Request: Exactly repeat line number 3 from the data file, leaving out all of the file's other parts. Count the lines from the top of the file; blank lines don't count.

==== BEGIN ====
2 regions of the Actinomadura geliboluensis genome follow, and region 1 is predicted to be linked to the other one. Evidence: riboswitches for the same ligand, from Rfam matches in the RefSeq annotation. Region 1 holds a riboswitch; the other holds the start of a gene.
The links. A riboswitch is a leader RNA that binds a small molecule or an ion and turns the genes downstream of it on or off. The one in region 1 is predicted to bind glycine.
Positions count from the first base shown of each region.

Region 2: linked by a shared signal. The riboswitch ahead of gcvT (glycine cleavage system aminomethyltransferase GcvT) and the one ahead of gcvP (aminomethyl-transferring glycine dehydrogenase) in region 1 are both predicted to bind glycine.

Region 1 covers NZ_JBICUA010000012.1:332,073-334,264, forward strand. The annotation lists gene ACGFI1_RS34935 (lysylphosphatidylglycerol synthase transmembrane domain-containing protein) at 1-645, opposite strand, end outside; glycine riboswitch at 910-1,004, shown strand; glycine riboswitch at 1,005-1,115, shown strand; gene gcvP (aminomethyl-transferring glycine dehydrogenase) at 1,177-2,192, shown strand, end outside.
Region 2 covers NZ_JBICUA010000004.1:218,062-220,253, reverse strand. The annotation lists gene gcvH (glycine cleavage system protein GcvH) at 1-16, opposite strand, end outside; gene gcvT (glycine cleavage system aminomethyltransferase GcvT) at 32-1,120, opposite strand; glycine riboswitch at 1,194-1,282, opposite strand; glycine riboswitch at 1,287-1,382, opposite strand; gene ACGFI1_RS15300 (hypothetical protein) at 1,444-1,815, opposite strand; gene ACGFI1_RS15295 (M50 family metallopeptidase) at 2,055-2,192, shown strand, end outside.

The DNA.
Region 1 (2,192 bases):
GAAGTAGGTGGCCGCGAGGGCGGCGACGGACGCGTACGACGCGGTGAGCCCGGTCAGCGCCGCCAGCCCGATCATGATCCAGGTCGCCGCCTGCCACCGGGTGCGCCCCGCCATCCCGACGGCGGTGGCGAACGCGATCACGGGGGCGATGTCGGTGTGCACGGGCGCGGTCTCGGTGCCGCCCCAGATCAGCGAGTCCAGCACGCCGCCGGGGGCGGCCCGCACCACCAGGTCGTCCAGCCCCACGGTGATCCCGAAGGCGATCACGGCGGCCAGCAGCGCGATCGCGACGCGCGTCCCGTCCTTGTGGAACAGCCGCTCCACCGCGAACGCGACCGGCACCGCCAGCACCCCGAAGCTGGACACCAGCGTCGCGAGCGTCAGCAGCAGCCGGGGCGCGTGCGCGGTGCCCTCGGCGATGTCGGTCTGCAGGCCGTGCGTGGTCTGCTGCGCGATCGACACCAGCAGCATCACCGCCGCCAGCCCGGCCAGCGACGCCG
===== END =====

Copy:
Positions count from the first base shown of each region.